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Math Help - differentiating with multiple variables

  1. #1
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    differentiating with multiple variables

     h(z) = 3cos(z) + 3^x + cos^{-1}(2x)

     h'(z) = (3cos(z))' +  (3^x)' + (cos^{-1}(2x))'

     h'(z) = -3sin(z) + (3^x)' +  (cos^{-1}(2x))' //how do I finish?
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  2. #2
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    Re: differentiating with multiple variables

    If x and z are independent variables, then the function should be written as h(x,z), and the derivative with respect to z should be denoted by \frac{\partial h}{\partial z}. In this case, x is treated a constant, so \frac{\partial}{\partial z}(3^x + cos^{-1}(2x))=0.
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  3. #3
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    Re: differentiating with multiple variables

    Thanks/
    So variables are constants, unless they are taken with respect to the function?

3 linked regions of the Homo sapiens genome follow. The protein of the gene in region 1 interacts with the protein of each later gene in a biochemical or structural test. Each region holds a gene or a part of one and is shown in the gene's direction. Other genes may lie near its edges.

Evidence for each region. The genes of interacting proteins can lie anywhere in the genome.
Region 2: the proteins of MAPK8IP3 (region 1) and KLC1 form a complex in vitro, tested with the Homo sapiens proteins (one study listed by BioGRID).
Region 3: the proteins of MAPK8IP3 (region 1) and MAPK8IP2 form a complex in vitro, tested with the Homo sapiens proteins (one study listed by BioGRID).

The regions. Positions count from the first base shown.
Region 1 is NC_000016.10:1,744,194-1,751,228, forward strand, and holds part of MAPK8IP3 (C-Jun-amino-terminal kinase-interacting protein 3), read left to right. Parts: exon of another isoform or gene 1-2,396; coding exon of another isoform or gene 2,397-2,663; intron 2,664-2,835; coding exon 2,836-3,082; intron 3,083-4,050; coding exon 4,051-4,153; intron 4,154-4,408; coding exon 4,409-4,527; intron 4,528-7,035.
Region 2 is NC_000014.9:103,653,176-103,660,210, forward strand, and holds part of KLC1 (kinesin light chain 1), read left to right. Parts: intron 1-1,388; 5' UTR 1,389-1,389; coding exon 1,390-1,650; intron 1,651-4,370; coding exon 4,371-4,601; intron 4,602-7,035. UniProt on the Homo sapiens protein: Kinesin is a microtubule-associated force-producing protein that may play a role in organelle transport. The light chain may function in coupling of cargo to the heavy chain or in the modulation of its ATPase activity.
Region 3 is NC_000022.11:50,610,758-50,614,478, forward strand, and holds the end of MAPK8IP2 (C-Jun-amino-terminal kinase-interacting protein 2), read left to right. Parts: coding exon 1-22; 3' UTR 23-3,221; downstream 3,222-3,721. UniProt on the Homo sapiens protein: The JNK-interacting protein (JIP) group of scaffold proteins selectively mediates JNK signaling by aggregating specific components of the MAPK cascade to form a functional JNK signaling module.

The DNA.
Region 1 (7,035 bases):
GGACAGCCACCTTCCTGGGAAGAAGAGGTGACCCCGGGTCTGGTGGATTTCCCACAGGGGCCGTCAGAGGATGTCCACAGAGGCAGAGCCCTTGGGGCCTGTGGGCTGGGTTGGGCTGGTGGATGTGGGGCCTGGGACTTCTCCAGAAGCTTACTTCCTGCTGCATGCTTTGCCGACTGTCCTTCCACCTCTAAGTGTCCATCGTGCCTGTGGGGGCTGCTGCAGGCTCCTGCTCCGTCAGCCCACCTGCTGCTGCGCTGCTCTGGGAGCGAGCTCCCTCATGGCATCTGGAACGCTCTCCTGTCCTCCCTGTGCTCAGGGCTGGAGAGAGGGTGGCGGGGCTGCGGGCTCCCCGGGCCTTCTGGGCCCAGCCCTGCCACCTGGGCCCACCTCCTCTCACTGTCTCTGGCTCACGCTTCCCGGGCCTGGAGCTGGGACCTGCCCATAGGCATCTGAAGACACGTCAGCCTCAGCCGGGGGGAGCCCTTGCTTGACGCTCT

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    Re: differentiating with multiple variables

    Quote Originally Posted by rabert1 View Post
    So variables are constants, unless they are taken with respect to the function?
    Sorry, this sentence does not make much sense.
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    Re: differentiating with multiple variables

    Quote Originally Posted by rabert1 View Post
    So variables are constants, unless they are taken with respect to the function?
    Have you studied implicit differentiation?

    Like a circle: x^2+y^2=r^2. We want to find y'=\frac{dy}{dx}.

    Thus 2x+2yy'=0 solve for y'.
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  6. #6
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    Re: differentiating with multiple variables

    thanks for replying!

    How would one know when the variable is a constant or not?
    See you have from the equation:

    (y^2)' = 2yy'

    and

    (r^2)' = 0
    Why wouldn't (r^2)' = 2rr'
    Last edited by rabert1; April 7th 2012 at 07:00 PM.
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  7. #7
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    Re: differentiating with multiple variables

    Quote Originally Posted by rabert1 View Post
    thanks for replying!
    How would one know when the variable is a constant or not?
    See you have from the equation: (y^2)' = 2yy'
    and
    (r^2)' = 0
    Why wouldn't (r^2)' = 2rr'
    One is expected to know that a circle is in two variables, usually x~\&~y.
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